Diademed sifakas (Propithecus diadema) use olfaction to forage for the inflorescences of subterranean parasitic plants (Balanophoraceae Langsdorffia sp. and Cytinaceae Cytinus spкод для вставкиСкачать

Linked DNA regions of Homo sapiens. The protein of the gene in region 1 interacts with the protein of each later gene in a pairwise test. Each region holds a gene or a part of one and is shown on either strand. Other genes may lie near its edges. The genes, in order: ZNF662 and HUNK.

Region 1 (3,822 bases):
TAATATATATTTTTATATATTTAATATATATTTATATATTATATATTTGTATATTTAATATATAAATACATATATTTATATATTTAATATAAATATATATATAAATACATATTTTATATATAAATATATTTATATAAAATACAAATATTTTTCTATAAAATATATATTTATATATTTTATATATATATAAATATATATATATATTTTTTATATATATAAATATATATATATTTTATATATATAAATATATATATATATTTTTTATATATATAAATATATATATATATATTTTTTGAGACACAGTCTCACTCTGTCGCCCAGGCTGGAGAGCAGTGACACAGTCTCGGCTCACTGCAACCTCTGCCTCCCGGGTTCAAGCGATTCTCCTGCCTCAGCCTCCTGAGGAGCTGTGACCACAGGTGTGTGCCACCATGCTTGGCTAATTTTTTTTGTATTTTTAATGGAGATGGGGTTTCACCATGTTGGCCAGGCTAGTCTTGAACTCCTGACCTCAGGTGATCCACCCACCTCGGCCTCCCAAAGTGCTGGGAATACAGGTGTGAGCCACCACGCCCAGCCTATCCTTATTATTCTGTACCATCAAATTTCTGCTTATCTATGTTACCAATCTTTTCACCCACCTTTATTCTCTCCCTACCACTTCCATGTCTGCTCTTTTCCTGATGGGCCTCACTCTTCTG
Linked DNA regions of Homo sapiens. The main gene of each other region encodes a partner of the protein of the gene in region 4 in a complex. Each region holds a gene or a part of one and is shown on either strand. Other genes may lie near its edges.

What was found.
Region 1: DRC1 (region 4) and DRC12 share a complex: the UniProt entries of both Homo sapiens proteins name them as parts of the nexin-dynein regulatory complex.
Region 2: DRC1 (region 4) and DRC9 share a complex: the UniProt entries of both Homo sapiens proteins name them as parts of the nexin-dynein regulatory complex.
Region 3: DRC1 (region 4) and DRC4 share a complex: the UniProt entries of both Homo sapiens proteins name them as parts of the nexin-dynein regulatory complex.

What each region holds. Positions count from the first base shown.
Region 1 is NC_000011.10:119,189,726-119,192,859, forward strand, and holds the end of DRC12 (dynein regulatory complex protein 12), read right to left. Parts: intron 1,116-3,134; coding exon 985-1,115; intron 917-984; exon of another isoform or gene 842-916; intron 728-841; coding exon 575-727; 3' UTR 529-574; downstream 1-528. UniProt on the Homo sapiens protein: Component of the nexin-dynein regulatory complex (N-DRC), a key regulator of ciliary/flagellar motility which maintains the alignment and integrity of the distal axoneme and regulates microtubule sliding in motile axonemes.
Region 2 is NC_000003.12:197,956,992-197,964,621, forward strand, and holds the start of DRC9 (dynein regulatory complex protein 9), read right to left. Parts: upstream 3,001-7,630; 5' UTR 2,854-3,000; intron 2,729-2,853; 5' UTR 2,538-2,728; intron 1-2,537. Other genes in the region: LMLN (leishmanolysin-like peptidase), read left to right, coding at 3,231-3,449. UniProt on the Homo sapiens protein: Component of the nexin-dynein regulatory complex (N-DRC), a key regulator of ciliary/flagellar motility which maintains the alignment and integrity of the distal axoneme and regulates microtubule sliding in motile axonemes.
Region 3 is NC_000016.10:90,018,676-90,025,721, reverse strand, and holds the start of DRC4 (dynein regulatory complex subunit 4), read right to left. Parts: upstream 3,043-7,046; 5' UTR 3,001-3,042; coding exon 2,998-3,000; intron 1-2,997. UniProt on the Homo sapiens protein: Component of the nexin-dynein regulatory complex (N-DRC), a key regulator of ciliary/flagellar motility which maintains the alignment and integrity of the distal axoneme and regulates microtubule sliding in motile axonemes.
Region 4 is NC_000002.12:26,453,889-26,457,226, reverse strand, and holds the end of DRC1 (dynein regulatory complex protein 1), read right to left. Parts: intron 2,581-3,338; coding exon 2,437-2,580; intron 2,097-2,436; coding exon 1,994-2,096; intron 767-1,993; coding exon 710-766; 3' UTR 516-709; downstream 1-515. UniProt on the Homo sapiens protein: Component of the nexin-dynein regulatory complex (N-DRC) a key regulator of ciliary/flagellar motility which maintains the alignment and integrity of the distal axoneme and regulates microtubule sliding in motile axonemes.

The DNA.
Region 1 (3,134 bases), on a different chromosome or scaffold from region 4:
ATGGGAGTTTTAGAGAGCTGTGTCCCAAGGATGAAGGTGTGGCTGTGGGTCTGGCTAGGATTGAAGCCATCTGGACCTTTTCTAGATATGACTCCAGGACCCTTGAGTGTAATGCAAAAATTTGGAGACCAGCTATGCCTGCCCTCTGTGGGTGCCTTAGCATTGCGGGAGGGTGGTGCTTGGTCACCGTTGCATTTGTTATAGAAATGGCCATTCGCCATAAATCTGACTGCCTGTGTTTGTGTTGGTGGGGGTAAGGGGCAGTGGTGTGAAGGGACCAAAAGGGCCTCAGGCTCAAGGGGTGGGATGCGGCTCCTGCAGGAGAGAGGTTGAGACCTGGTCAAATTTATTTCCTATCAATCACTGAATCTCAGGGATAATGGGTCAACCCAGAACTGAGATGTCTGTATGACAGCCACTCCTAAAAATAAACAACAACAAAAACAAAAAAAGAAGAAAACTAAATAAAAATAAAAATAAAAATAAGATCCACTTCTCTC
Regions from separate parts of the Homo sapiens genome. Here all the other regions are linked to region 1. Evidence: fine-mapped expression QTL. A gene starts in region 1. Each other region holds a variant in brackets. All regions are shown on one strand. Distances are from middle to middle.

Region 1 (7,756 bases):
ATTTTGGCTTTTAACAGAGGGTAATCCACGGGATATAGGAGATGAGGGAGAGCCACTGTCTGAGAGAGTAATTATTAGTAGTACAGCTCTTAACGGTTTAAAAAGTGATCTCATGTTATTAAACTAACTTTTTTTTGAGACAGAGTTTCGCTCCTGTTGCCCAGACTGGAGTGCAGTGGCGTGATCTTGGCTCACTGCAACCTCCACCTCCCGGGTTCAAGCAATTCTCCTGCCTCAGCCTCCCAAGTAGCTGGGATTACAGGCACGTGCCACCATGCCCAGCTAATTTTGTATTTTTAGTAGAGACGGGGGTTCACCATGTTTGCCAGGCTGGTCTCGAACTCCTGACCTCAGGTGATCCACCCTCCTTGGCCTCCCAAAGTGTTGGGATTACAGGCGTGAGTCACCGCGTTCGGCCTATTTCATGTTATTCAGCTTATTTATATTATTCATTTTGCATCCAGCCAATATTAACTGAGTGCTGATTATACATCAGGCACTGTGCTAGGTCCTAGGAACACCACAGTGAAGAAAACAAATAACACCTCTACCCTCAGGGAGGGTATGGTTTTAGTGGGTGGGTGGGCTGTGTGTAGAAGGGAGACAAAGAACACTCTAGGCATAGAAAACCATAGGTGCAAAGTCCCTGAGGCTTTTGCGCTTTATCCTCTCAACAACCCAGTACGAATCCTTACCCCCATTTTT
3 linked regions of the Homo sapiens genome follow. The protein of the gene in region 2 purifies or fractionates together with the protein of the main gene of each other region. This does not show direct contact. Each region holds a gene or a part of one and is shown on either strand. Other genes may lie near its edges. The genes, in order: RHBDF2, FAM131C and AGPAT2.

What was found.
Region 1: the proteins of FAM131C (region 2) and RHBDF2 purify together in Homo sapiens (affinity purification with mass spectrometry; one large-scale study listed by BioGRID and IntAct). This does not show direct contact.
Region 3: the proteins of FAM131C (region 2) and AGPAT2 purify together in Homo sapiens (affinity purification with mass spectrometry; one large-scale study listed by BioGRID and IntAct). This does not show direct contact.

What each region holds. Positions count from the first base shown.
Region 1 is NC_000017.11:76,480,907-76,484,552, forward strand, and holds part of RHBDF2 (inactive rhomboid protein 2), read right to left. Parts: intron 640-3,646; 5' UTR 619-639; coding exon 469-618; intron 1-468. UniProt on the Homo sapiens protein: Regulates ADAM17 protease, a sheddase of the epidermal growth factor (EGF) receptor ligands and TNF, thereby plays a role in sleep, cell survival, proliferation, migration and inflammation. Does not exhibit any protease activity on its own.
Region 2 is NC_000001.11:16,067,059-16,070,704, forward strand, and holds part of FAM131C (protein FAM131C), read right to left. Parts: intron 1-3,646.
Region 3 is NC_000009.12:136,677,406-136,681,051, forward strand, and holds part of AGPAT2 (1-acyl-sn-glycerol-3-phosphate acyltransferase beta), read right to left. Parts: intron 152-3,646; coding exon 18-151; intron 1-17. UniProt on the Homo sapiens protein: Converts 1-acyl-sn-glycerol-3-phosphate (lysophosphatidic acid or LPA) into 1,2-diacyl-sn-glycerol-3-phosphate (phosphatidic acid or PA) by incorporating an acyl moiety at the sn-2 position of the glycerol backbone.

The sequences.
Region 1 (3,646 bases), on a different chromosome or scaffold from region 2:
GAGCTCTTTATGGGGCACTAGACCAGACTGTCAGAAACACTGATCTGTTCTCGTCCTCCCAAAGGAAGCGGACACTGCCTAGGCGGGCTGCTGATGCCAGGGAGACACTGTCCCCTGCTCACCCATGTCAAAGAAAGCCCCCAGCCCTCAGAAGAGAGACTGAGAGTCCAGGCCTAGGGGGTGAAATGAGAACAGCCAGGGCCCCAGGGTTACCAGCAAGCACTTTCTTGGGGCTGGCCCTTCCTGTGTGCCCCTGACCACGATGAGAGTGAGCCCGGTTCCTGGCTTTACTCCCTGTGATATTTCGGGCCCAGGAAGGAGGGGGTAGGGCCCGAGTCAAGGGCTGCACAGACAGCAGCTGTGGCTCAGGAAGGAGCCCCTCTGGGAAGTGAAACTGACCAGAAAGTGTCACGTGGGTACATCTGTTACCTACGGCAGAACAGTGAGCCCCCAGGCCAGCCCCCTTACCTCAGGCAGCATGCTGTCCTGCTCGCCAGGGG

American Journal of Primatology 69:471–476 (2007) BRIEF REPORT Diademed Sifakas (Propithecus diadema) Use Olfaction to Forage for the Inflorescences of Subterranean Parasitic Plants (Balanophoraceae: Langsdorffia sp., and Cytinaceae: Cytinus sp.) MITCHELL T. IRWIN1, FANOMEZANTSOA JEAN-LUC RAHARISON2, HARISON RAKOTOARIMANANA3, EDMOND RAZANADRAKOTO3, EDMOND RANAIVOSON3, JUSTIN RAKOTOFANALA3, AND CHARLES RANDRIANARIMANANA3 1 Interdepartmental Doctoral Program in Anthropological Sciences, Department of Anthropology, Stony Brook University, Stony Brook, New York 2 Département de Biologie Animale, Écologie-Environnement, Université d’Antananarivo, Antananarivo, Madagascar 3 Tsinjoarivo Forest Fragments Project, Tsinjoarivo, Madagascar Primates usually locate food resources using visual cues and memory, yet the potential for olfactory-guided (or olfactory-assisted) food location remains relatively unexplored. Here we report observations of wild Propithecus diadema that strongly suggest that olfaction is used to locate the inflorescences of two subterranean parasitic plant species (Langsdorffia sp. and Cytinus sp.). These valued but seasonal food resources are found obscured in leaf litter, and sifakas spend considerable time on the ground engaged in what appears to be olfactory exploration before they locate the inflorescences. Because they are visually obscured and occur within a substrate that is rarely used by sifakas, accidental discovery of these resources seems unlikely. Individuals may learn to exploit them by watching conspecifics. Am. J. Primatol. 69:471–476, 2007. c 2006 Wiley-Liss, Inc. Key words: sensory ecology; olfaction; Propithecus diadema; Langsdorffia; Cytinus INTRODUCTION It is thought that, relative to other mammals, primates have greatly reduced their capacity for olfaction and rely more on visual and auditory acuity (although many prosimians and platyrrhines still use olfaction in social communication [Epple, 1986]). Most primates locate food mainly using vision and memory [Dominy et al., 2001; Garber & Hannon, 1993], although there are some exceptions. Aye-ayes (Daubentonia madagascariensis) locate larvae in dead trees Contract grant sponsor: Margot Marsh Biodiversity Foundation; Contract grant sponsor: Primate Conservation, Inc.; Contract grant sponsor: IPPL; Contract grant sponsor: Stony Brook University; Contract grant sponsor: Earth and Space Foundation; Contract grant sponsor: NSERC. Correspondence to: Mitchell T. Irwin, Department of Biology, McGill University, 1205 Docteur Penfield Ave., Montreal, Quebec, Canada H3A 1B1. E-mail: email@example.com Received 23 February 2006; revised 11 May 2006; revision accepted 12 May 2006 DOI 10.1002/ajp.20353 Published online 11 December 2006 in Wiley InterScience (www.interscience.wiley.com). r 2006 Wiley-Liss, Inc. 472 / Irwin et al. using auditory cues and/or olfaction [Erickson, 1998; Hladik, 1979; Petter et al., 1977], and lorisoids detect insects using olfaction [Hladik, 1979]. In addition, chimpanzees (Pan troglodytes) and spider monkeys (Ateles) use olfactory and tactile evaluation to gauge fruit ripeness [Dominy et al., 2001]. It has been suggested that primates’ olfactory sensitivity is comparable to that of other mammals, and that their reputation as visual creatures may have impeded the progress of research investigating olfaction [Epple, 1986; Laska et al., 2000]. Indeed, some captive primates use odors to locate hidden food [Bolen & Green, 1997; Hübener & Laska, 1998]. While olfaction may play a larger role in foraging than has been presumed, there is still only limited evidence of olfactionassisted food location in wild primates. Here we report the apparent use of olfaction by a wild population of Propithecus diadema in Madagascar to locate a hidden food resource, the inflorescences of two subterranean parasitic plants (Langsdorffia sp. [Balanophoraceae] and Cytinus sp. [Cytinaceae]; Fig. 1). These plants parasitize the roots of trees or vines, and consist of rhizomes and large, fleshy inflorescences [Kuijt, 1969]. They are inconspicuously colored (unlike some species in the same families), and remain obscured underground and within leaf litter (except for mature inflorescences, which emerge from the ground). Inflorescences have a strong sweet smell (even to humans) when they are split open. MATERIALS AND METHODS We followed four habituated Propithecus diadema groups at Tsinjoarivo, eastern Madagascar (191410 S, 471480 E; 1400–1650 m) from January to December 2003 [Irwin, 2006]. Two study groups were located at Vatateza, a continuous forest site, and two inhabited Mahatsinjo, a fragmented forest site (Table I). Data were collected during all-day focal-animal follows, including instantaneous activity data (5-min interval) and continuous recording of feeding bouts (defined as uninterrupted time spent feeding on a single species with no more than a 10-sec break in consumption). Data were collected by the authors and field assistants during 651 focal-animal days, for 6,464 observation hours (spread roughly evenly among months). Animals were collared for individual recognition. RESULTS Sifakas ate whole immature inflorescences of Langsdorffia sp. and Cytinus sp. We observed 68 Langsdorffia feeding bouts and nine Cytinus bouts (Table I), and one to four inflorescences were consumed per bout. Langsdorffia was consumed by all study groups, while Cytinus was consumed by only three (however, Cytinus was found within the fourth group’s home range). Consumption was highly seasonal, and observed feeding bouts occurred between July and October (the time of lowest fruit availability [Irwin, 2006]). When foraging for inflorescences, the sifakas descended to the ground and moved slowly on all fours. They held their nose to the ground and moved it from side to side without digging or overturning the leaf litter. Searching continued until an inflorescence was found. The sifaka would then dig into the litter with its muzzle, locate the inflorescence, and pull it from the rhizome with its mouth (occasionally using a hand as well). During the search no other terrestrial activities (e.g., play or geophagy) were noted. The habituation of the study groups permitted observations to be made from a distance of o5 m for some bouts. Am. J. Primatol. DOI 10.1002/ajp Olfactory Foraging in Diademed Sifakas / 473 Fig. 1. Langsdorffia sp. (Balanophoraceae): (a) lateral view of inflorescence containing many small flowers, (b) longitudinal cross-section of inflorescence, (c) close-up ( 3) of cross-section’s lateral margin showing individual flowers under scales, (d) superior view of inflorescence, (e) lateral view of rhizome with developing inflorescences, and (f) superior view of the same rhizome. Cytinus sp. (Cytinaceae): (g) lateral view of inflorescence with a single flower (three of four bracts removed for illustration), (h) longitudinal cross-section of inflorescence (left bract removed), and (i) superior view of inflorescence (two bracts removed). Illustration: M. Irwin. Instantaneous data show that locating inflorescences requires prolonged time spent on the ground. Focal-animal heights were well below typical levels for at least two samples (i.e., 5–10 min) before feeding bouts (Fig. 2). Animals also showed an elevated likelihood of being on the ground: 52% at one sample before feeding (o5 min before feeding) and 35% at the previous sample (5–10 min before feeding), which are both much higher than the average likelihood during July–October (1.66%). The height reduction may partly reflect the fact that Am. J. Primatol. DOI 10.1002/ajp 474 / Irwin et al. Fig. 2. Top: Boxplots of focal animal’s height during 5-min instantaneous samples before and after Langsdorffia or Cytinus feeding at Mahatsinjo (box: 25th/75th percentiles, whiskers: 10th/90th percentiles). Bottom: Likelihood of being on the ground during instantaneous samples before and after Langsdorffia or Cytinus feeding at Mahatsinjo. Only data preceding an individual’s first parasitic flower feeding bout of the day were included (n 5 23 feeding events). Reference lines were derived from all instantaneous samples between July and October (n 5 15,235). Am. J. Primatol. DOI 10.1002/ajp Olfactory Foraging in Diademed Sifakas / 475 TABLE I. Inclusion of Langsdorffia and Cytinus Flowers in Diet of Four Propithecus diadema Study Groups at Tsinjoarivo Langsdorffia sp. Group Continuous1 Continuous2 Fragment1 Fragment2 ] Days ] Bouts ] Animalsa 1 2 15 1 2 9 56 1 1/6 1/6 4/4 1/5 Cytinus sp. % Feeding % Feeding ] Days ] Bouts ] Animalsa timeb timeb 0.02 0.05 0.52 0.02 – 3 2 1 – 6 2 1 – 2/6 2/4 1/5 – 0.08 0.02 0.003 a Number of animals in the group observed to eat the species, excluding infants/group size during months of Langsdorffia and Cytinus feeding. b % Feeding time derived from continuous feeding bout data over the annual cycle. animals might incidentally detect inflorescences from lower heights, but this does not explain the time spent actually on the ground or the prolonged terrestrial searching. These inflorescences appear to be valued food items, since they are one of very few items regularly observed to be the subject of food-related aggression. Dominant animals (or juveniles relying on a mother’s protection) were observed to steal inflorescences from other animals. Inflorescences are large and are consumed slowly (Langsdorffia: mean 5 3.6 min., SD 5 2.4, range 5 0.1–11.2; Cytinus: mean 5 3.8 min., SD 5 2.6, range 5 0.8–8.7). DISCUSSION The observations described here strongly suggest that sifakas use olfaction, rather than vision, to locate Langsdorffia and Cytinus inflorescences. The animals tended to spend several minutes on the ground before they located the inflorescences, during which time they appeared to actively smell broad areas of leaf litter. Further research will be necessary to better assess the role of olfaction in the location and evaluation of food resources by sifakas and other wild primates. Previous studies reported that at least two other sifaka populations feed on Langsdorffia inflorescences. Propithecus diadema at Mantadia [Powzyk, 1997], and P. edwardsi at Ranomafana [Hemingway 1995; P. Wright, personal communication] (recorded by Hemingway as ‘‘mushroom’’/‘‘fungas’’). These unusual food items raise interesting questions about what motivates animals to search in certain areas. Unlike most sifaka foods, Langsdorffia and Cytinus inflorescences are visually obscured and located in a substrate (leaf litter) that is not normally used during locomotion (geophagy occurs only where soil is exposed). It is therefore hard to imagine that these resources are discovered accidentally. Individuals may learn how to locate them by watching other group members. If so, this foraging would fit the definition of a behavior transmitted through ‘‘public information’’ [Danchin et al., 2004]. Clearly, more research is needed on two fronts: First, experiments could clarify exactly how sifakas find inflorescences, by concealing real or model flowers and/or scent within leaf litter. Second, given that sifaka home ranges are stable over time [Wright, 1995], it would be interesting to investigate the year-to-year reliability of these foods, and whether individuals anticipate the presence and location of inflorescences based on past years’ experience. Am. J. Primatol. DOI 10.1002/ajp 476 / Irwin et al. ACKNOWLEDGMENTS We thank the government of the Democratic Republic of Madagascar, and the Direction des Eaux et Forêts for research authorization. The methods used were approved by Stony Brook University IACUC (]2002–1169). Funding was provided by the Margot Marsh Biodiversity Foundation, Primate Conservation, Inc., International Primate Protection League, Stony Brook University, Earth and Space Foundation, and an NSERC postdoctoral fellowship to M.T.I. For research facilitation we thank P. Wright, B. Andriamihaja, Malagasy Institute for the Conservation of Tropical Environments (MICET), and the Institute for the Conservation of Tropical Environments (ICTE) (L. Donovan and F. van Berkum). For data collection assistance, we thank P. Rasabo, J.-C. Rakotoniaina, K. Parks, T. Anderson, N. Melaschenko, J. Lapoint, E. Hatton, J. Mitchell, J. Anderson, J. Tardi, and M. Ali. We also thank K. Glander and K. Samonds for assistance during several stages of the study. Comments from C. van Schaik, B. Hirsch, D. Nickrent, P. Rasabo, K. Samonds, N. Dominy, P. Wright, C. Chapman, and two reviewers improved this manuscript. REFERENCES Bolen R, Green SM. 1997. Use of olfactory cues in foraging by owl monkeys (Aotus nancymai) and capuchin monkeys (Cebus apella). J Comp Psychol 111:152–158. Danchin É, Giraldeau L-A, Valone TJ, Wagner RH. 2004. Public information: from nosy neighbors to cultural evolution. Science 305: 487–491. 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